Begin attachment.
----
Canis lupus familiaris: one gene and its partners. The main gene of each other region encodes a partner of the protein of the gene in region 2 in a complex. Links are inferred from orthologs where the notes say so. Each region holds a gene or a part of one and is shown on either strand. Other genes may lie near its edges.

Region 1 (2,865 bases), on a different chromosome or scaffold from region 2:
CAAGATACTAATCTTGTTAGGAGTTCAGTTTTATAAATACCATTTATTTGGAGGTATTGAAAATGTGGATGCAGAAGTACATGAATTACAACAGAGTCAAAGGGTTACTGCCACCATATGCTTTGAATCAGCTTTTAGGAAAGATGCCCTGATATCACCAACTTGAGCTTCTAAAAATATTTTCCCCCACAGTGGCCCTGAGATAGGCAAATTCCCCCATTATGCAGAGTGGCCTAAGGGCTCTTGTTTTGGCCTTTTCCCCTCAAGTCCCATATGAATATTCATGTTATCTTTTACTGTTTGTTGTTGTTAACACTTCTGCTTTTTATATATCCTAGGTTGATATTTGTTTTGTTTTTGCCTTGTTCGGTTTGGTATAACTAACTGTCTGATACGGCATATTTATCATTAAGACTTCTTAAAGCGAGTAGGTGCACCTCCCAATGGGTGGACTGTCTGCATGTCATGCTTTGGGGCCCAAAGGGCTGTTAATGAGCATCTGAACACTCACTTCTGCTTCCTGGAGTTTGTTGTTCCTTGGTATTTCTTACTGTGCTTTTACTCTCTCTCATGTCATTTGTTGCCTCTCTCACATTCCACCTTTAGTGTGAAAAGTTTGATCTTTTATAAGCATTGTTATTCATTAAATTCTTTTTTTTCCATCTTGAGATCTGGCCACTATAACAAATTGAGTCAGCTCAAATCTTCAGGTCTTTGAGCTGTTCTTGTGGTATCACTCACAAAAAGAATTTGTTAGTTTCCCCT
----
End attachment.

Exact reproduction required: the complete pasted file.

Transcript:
Canis lupus familiaris: one gene and its partners. The main gene of each other region encodes a partner of the protein of the gene in region 2 in a complex. Links are inferred from orthologs where the notes say so. Each region holds a gene or a part of one and is shown on either strand. Other genes may lie near its edges.

Region 1 (2,865 bases), on a different chromosome or scaffold from region 2:
CAAGATACTAATCTTGTTAGGAGTTCAGTTTTATAAATACCATTTATTTGGAGGTATTGAAAATGTGGATGCAGAAGTACATGAATTACAACAGAGTCAAAGGGTTACTGCCACCATATGCTTTGAATCAGCTTTTAGGAAAGATGCCCTGATATCACCAACTTGAGCTTCTAAAAATATTTTCCCCCACAGTGGCCCTGAGATAGGCAAATTCCCCCATTATGCAGAGTGGCCTAAGGGCTCTTGTTTTGGCCTTTTCCCCTCAAGTCCCATATGAATATTCATGTTATCTTTTACTGTTTGTTGTTGTTAACACTTCTGCTTTTTATATATCCTAGGTTGATATTTGTTTTGTTTTTGCCTTGTTCGGTTTGGTATAACTAACTGTCTGATACGGCATATTTATCATTAAGACTTCTTAAAGCGAGTAGGTGCACCTCCCAATGGGTGGACTGTCTGCATGTCATGCTTTGGGGCCCAAAGGGCTGTTAATGAGCATCTGAACACTCACTTCTGCTTCCTGGAGTTTGTTGTTCCTTGGTATTTCTTACTGTGCTTTTACTCTCTCTCATGTCATTTGTTGCCTCTCTCACATTCCACCTTTAGTGTGAAAAGTTTGATCTTTTATAAGCATTGTTATTCATTAAATTCTTTTTTTTCCATCTTGAGATCTGGCCACTATAACAAATTGAGTCAGCTCAAATCTTCAGGTCTTTGAGCTGTTCTTGTGGTATCACTCACAAAAAGAATTTGTTAGTTTCCCCT